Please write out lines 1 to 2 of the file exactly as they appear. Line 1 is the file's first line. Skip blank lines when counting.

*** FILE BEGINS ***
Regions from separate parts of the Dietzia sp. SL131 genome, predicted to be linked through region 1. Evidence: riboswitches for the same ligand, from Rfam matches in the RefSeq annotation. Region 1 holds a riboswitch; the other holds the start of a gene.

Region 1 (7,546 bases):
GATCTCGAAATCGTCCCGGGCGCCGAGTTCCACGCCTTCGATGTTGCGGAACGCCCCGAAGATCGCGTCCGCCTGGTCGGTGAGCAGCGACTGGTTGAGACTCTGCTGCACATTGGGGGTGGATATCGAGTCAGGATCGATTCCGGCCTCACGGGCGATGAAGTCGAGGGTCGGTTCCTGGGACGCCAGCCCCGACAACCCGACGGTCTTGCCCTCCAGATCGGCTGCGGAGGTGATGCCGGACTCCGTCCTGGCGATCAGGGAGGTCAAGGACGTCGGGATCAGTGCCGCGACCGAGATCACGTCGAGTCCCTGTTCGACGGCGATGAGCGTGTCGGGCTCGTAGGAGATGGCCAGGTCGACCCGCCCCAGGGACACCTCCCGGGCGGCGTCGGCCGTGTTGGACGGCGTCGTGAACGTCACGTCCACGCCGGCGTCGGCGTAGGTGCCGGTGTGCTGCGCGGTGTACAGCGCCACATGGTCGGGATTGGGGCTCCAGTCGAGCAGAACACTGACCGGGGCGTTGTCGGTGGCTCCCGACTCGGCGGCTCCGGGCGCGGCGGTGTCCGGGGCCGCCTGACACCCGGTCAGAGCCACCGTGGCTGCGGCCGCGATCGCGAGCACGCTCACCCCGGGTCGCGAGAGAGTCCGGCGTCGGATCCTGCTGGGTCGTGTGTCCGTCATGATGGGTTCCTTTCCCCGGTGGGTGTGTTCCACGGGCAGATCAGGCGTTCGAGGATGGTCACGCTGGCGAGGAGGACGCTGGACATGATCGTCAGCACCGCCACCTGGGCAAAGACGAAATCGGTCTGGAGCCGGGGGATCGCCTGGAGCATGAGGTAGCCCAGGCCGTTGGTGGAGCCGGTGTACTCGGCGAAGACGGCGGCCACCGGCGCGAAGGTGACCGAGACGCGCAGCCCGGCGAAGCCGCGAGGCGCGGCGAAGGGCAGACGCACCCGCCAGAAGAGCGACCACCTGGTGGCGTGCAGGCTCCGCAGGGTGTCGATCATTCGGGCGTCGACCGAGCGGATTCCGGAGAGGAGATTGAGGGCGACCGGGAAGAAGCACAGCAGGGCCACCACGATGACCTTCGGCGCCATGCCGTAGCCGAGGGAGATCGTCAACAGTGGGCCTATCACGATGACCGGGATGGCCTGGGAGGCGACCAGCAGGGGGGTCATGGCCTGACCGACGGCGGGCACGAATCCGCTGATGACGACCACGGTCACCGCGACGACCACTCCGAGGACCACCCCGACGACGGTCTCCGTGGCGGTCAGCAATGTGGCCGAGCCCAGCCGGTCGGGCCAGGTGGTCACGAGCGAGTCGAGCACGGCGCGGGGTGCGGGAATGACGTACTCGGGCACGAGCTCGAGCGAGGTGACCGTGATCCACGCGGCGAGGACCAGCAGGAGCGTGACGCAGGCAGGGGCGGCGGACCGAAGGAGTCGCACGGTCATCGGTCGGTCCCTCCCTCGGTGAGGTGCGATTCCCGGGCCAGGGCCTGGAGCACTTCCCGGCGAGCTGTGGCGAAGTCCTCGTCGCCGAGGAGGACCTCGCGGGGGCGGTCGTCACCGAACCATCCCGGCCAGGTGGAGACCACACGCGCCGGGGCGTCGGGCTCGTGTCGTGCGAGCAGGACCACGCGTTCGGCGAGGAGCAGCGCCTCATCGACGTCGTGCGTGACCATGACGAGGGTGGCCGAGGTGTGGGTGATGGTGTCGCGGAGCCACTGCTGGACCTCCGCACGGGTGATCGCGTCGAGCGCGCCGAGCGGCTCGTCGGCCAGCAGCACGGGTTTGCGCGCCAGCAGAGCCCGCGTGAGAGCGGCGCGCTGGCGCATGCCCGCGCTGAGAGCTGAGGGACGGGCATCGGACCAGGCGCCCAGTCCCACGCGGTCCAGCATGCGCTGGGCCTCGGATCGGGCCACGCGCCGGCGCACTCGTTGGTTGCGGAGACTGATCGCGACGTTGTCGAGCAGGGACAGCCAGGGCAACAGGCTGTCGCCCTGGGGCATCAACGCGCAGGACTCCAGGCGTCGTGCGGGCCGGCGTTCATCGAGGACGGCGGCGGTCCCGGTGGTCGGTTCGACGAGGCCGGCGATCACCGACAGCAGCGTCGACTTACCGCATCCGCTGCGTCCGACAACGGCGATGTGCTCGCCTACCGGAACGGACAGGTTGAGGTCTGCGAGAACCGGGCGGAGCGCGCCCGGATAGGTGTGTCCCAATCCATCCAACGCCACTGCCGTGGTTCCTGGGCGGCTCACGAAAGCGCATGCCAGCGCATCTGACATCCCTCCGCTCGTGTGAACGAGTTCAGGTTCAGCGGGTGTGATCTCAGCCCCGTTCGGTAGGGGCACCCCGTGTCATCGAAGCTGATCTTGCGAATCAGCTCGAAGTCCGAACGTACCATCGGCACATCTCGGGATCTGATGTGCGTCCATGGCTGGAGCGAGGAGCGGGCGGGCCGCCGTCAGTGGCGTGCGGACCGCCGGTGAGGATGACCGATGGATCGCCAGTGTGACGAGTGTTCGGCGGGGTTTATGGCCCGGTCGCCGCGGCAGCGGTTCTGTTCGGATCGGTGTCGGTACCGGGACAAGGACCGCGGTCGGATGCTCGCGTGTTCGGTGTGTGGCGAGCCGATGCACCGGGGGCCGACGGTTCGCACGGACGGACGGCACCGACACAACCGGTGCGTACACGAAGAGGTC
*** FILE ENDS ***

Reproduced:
Regions from separate parts of the Dietzia sp. SL131 genome, predicted to be linked through region 1. Evidence: riboswitches for the same ligand, from Rfam matches in the RefSeq annotation. Region 1 holds a riboswitch; the other holds the start of a gene.

Region 1 (7,546 bases):